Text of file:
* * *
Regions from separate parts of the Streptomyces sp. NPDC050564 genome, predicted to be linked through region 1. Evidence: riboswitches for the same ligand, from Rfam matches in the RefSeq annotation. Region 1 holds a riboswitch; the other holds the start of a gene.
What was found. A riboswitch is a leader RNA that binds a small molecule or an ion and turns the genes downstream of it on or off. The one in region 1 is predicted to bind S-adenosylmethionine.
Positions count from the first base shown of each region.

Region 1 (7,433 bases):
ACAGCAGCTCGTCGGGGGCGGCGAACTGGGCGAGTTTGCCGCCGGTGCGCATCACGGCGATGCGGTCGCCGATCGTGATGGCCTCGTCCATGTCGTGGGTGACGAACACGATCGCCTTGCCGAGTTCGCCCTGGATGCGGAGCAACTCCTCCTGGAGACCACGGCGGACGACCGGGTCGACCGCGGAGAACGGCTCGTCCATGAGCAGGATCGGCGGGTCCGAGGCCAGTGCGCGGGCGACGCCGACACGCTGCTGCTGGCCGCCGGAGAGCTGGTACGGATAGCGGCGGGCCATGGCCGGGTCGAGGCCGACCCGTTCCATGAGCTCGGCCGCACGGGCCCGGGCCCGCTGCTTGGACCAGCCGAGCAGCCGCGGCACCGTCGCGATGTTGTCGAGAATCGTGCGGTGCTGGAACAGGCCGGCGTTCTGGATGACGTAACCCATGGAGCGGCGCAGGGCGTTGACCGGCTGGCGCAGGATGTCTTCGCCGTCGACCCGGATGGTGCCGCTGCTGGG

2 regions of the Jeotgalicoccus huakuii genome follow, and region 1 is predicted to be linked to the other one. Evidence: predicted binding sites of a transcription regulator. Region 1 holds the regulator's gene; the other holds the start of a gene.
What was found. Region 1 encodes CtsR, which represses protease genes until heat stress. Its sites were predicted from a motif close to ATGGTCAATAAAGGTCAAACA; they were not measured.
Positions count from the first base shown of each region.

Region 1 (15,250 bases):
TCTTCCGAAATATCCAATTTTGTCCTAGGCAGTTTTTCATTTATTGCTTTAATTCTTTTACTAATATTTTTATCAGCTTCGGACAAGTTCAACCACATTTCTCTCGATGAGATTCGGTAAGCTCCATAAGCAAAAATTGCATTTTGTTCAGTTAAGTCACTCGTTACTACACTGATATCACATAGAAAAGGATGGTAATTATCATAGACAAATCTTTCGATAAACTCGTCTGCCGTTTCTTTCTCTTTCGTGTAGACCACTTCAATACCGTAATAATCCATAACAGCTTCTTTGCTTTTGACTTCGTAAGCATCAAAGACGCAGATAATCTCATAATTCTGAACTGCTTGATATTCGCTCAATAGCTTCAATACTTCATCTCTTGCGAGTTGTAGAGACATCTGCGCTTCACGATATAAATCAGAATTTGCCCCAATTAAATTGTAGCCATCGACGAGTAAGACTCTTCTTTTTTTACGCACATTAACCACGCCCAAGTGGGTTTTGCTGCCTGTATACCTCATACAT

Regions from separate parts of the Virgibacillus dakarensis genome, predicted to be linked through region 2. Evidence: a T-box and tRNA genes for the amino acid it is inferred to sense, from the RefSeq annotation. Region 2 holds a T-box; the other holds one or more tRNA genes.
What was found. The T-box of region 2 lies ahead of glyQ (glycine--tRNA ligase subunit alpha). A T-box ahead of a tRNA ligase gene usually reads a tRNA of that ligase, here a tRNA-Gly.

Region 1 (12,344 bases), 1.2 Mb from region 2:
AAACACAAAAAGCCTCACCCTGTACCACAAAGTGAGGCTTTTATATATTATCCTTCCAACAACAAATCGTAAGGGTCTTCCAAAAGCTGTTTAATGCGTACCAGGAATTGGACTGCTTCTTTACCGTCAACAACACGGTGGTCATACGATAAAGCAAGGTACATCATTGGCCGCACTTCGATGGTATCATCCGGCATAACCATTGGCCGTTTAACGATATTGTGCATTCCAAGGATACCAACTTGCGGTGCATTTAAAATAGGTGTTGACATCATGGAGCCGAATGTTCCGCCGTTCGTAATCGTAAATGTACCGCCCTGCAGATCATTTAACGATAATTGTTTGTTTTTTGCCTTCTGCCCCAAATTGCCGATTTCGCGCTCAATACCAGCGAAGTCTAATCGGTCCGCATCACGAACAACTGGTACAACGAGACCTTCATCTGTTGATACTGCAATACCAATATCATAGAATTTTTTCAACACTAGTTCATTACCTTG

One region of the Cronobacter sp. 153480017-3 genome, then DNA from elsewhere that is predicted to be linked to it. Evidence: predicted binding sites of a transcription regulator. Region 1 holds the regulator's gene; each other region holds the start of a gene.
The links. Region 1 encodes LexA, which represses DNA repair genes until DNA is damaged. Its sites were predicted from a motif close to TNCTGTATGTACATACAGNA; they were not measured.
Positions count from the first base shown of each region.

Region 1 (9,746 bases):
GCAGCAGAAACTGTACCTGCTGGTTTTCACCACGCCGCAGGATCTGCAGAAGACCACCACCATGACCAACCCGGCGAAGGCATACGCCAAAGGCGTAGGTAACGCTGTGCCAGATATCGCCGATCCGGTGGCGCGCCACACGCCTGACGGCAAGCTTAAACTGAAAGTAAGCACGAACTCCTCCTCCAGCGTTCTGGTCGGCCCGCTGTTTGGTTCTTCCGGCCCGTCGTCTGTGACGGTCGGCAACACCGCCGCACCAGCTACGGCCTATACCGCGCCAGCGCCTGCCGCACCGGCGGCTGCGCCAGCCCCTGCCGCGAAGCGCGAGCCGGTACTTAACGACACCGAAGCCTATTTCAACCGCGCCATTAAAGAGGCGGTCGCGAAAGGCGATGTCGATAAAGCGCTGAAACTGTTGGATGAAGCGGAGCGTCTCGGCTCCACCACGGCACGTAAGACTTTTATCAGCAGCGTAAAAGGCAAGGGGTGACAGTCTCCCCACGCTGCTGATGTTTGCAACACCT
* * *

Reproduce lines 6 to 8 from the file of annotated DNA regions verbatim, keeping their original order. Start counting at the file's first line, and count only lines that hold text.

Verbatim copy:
2 regions of the Jeotgalicoccus huakuii genome follow, and region 1 is predicted to be linked to the other one. Evidence: predicted binding sites of a transcription regulator. Region 1 holds the regulator's gene; the other holds the start of a gene.
What was found. Region 1 encodes CtsR, which represses protease genes until heat stress. Its sites were predicted from a motif close to ATGGTCAATAAAGGTCAAACA; they were not measured.
Positions count from the first base shown of each region.